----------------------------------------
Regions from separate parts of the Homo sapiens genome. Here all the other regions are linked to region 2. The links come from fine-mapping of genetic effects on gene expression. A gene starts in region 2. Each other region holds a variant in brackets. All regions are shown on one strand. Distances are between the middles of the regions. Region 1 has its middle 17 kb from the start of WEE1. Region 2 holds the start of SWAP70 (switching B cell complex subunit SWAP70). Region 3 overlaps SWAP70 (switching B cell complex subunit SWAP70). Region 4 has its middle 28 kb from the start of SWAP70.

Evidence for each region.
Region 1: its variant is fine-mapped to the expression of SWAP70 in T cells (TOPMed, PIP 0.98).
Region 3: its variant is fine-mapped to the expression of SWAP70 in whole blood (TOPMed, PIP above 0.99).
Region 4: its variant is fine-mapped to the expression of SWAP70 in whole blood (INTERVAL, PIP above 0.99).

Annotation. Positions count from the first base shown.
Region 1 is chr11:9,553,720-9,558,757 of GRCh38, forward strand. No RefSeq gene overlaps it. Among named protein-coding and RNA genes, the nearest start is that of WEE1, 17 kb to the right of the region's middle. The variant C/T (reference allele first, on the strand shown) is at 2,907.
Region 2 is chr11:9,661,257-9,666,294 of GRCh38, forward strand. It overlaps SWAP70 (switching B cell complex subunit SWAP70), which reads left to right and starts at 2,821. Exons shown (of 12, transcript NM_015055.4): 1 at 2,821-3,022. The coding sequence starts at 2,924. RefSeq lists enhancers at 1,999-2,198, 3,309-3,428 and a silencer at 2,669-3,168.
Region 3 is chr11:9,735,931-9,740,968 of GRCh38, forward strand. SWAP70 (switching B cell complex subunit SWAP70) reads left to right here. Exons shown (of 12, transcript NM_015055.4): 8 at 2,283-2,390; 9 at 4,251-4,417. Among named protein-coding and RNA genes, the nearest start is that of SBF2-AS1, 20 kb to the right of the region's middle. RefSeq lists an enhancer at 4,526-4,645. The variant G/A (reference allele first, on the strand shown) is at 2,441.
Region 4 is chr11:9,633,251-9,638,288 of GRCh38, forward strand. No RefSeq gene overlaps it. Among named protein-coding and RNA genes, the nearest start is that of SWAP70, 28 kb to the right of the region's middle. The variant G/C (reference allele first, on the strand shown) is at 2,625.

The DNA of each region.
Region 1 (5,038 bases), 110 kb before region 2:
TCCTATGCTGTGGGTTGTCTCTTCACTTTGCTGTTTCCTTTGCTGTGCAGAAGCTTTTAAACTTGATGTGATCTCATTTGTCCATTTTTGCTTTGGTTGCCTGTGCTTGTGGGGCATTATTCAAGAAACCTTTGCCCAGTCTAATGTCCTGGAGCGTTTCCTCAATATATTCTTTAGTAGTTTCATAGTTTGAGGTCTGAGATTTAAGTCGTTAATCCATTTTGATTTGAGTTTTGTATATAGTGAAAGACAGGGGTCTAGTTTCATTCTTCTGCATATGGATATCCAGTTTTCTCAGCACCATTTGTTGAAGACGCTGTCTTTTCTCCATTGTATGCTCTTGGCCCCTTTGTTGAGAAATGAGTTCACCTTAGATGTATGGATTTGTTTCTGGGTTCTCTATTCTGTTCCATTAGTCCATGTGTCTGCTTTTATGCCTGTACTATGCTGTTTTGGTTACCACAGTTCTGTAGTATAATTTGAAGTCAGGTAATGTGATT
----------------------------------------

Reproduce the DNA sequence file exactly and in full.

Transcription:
Regions from separate parts of the Homo sapiens genome. Here all the other regions are linked to region 2. The links come from fine-mapping of genetic effects on gene expression. A gene starts in region 2. Each other region holds a variant in brackets. All regions are shown on one strand. Distances are between the middles of the regions. Region 1 has its middle 17 kb from the start of WEE1. Region 2 holds the start of SWAP70 (switching B cell complex subunit SWAP70). Region 3 overlaps SWAP70 (switching B cell complex subunit SWAP70). Region 4 has its middle 28 kb from the start of SWAP70.

Evidence for each region.
Region 1: its variant is fine-mapped to the expression of SWAP70 in T cells (TOPMed, PIP 0.98).
Region 3: its variant is fine-mapped to the expression of SWAP70 in whole blood (TOPMed, PIP above 0.99).
Region 4: its variant is fine-mapped to the expression of SWAP70 in whole blood (INTERVAL, PIP above 0.99).

Annotation. Positions count from the first base shown.
Region 1 is chr11:9,553,720-9,558,757 of GRCh38, forward strand. No RefSeq gene overlaps it. Among named protein-coding and RNA genes, the nearest start is that of WEE1, 17 kb to the right of the region's middle. The variant C/T (reference allele first, on the strand shown) is at 2,907.
Region 2 is chr11:9,661,257-9,666,294 of GRCh38, forward strand. It overlaps SWAP70 (switching B cell complex subunit SWAP70), which reads left to right and starts at 2,821. Exons shown (of 12, transcript NM_015055.4): 1 at 2,821-3,022. The coding sequence starts at 2,924. RefSeq lists enhancers at 1,999-2,198, 3,309-3,428 and a silencer at 2,669-3,168.
Region 3 is chr11:9,735,931-9,740,968 of GRCh38, forward strand. SWAP70 (switching B cell complex subunit SWAP70) reads left to right here. Exons shown (of 12, transcript NM_015055.4): 8 at 2,283-2,390; 9 at 4,251-4,417. Among named protein-coding and RNA genes, the nearest start is that of SBF2-AS1, 20 kb to the right of the region's middle. RefSeq lists an enhancer at 4,526-4,645. The variant G/A (reference allele first, on the strand shown) is at 2,441.
Region 4 is chr11:9,633,251-9,638,288 of GRCh38, forward strand. No RefSeq gene overlaps it. Among named protein-coding and RNA genes, the nearest start is that of SWAP70, 28 kb to the right of the region's middle. The variant G/C (reference allele first, on the strand shown) is at 2,625.

The DNA of each region.
Region 1 (5,038 bases), 110 kb before region 2:
TCCTATGCTGTGGGTTGTCTCTTCACTTTGCTGTTTCCTTTGCTGTGCAGAAGCTTTTAAACTTGATGTGATCTCATTTGTCCATTTTTGCTTTGGTTGCCTGTGCTTGTGGGGCATTATTCAAGAAACCTTTGCCCAGTCTAATGTCCTGGAGCGTTTCCTCAATATATTCTTTAGTAGTTTCATAGTTTGAGGTCTGAGATTTAAGTCGTTAATCCATTTTGATTTGAGTTTTGTATATAGTGAAAGACAGGGGTCTAGTTTCATTCTTCTGCATATGGATATCCAGTTTTCTCAGCACCATTTGTTGAAGACGCTGTCTTTTCTCCATTGTATGCTCTTGGCCCCTTTGTTGAGAAATGAGTTCACCTTAGATGTATGGATTTGTTTCTGGGTTCTCTATTCTGTTCCATTAGTCCATGTGTCTGCTTTTATGCCTGTACTATGCTGTTTTGGTTACCACAGTTCTGTAGTATAATTTGAAGTCAGGTAATGTGATT